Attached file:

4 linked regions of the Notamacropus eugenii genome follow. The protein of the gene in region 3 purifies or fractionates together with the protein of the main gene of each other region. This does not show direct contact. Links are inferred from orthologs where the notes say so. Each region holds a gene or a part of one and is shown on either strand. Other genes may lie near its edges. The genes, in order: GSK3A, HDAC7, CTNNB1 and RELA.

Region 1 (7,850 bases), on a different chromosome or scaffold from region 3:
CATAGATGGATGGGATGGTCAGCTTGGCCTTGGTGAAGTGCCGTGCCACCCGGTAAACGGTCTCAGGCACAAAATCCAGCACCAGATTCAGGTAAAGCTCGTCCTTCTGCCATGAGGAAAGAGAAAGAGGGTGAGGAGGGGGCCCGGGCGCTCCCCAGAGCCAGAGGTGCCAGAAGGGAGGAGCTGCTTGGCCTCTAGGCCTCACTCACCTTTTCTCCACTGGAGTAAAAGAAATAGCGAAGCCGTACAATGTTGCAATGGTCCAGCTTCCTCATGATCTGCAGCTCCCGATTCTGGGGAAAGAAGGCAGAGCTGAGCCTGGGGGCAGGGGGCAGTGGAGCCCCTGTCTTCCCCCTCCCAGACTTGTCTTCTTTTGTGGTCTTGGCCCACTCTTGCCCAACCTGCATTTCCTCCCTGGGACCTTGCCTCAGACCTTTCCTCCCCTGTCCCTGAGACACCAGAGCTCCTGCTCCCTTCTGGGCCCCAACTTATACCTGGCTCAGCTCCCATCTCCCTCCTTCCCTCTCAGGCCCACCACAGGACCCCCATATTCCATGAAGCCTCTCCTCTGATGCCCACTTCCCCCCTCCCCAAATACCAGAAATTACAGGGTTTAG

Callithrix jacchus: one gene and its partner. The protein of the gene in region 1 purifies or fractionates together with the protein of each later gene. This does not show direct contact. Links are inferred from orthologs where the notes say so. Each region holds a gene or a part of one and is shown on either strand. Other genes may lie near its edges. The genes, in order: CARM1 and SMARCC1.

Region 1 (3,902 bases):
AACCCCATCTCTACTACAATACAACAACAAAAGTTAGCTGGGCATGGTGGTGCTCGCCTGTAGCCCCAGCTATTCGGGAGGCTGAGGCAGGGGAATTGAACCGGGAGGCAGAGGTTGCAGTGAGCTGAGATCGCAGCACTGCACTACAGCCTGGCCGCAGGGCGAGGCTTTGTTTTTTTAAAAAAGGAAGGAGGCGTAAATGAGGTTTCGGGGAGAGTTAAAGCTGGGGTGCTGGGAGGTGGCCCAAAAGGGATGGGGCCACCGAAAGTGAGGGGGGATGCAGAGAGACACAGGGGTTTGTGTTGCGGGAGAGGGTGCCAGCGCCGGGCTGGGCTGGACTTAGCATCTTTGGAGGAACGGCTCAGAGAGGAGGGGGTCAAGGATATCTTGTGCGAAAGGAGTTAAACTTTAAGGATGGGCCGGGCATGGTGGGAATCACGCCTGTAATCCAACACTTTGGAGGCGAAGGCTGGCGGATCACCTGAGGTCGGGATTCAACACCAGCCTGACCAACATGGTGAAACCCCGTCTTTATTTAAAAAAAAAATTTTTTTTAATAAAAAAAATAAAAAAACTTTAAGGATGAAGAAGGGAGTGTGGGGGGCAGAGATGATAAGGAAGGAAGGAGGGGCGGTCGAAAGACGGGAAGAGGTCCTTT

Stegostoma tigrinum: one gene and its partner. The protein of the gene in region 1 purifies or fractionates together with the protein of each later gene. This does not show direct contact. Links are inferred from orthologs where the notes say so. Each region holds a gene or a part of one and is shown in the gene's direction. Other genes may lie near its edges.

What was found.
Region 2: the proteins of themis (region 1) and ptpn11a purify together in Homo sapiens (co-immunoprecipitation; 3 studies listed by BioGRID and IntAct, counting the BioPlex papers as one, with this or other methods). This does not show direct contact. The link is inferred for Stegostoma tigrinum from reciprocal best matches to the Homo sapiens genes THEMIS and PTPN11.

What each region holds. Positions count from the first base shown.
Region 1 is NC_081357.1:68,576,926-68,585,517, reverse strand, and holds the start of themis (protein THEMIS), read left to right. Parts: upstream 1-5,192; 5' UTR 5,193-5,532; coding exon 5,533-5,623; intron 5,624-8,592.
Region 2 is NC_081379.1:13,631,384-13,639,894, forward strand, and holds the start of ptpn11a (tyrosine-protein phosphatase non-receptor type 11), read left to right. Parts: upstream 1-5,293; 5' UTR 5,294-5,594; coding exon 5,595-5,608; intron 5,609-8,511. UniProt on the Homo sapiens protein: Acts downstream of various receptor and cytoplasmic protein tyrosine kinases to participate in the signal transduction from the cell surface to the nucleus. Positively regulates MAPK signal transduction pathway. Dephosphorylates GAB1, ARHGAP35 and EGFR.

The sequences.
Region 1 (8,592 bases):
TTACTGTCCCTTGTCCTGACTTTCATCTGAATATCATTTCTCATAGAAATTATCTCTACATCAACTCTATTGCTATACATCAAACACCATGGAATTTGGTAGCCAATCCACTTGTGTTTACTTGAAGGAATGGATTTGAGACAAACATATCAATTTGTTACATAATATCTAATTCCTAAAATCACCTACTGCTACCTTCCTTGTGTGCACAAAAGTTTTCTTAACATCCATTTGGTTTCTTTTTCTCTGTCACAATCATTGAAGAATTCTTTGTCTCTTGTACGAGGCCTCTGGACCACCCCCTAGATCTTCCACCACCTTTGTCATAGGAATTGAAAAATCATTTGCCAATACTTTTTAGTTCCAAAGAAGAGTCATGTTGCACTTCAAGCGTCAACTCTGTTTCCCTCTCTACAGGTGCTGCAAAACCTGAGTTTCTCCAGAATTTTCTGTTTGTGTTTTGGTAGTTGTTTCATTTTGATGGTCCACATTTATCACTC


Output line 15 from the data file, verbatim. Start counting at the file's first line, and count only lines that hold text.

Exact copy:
TTACTGTCCCTTGTCCTGACTTTCATCTGAATATCATTTCTCATAGAAATTATCTCTACATCAACTCTATTGCTATACATCAAACACCATGGAATTTGGTAGCCAATCCACTTGTGTTTACTTGAAGGAATGGATTTGAGACAAACATATCAATTTGTTACATAATATCTAATTCCTAAAATCACCTACTGCTACCTTCCTTGTGTGCACAAAAGTTTTCTTAACATCCATTTGGTTTCTTTTTCTCTGTCACAATCATTGAAGAATTCTTTGTCTCTTGTACGAGGCCTCTGGACCACCCCCTAGATCTTCCACCACCTTTGTCATAGGAATTGAAAAATCATTTGCCAATACTTTTTAGTTCCAAAGAAGAGTCATGTTGCACTTCAAGCGTCAACTCTGTTTCCCTCTCTACAGGTGCTGCAAAACCTGAGTTTCTCCAGAATTTTCTGTTTGTGTTTTGGTAGTTGTTTCATTTTGATGGTCCACATTTATCACTC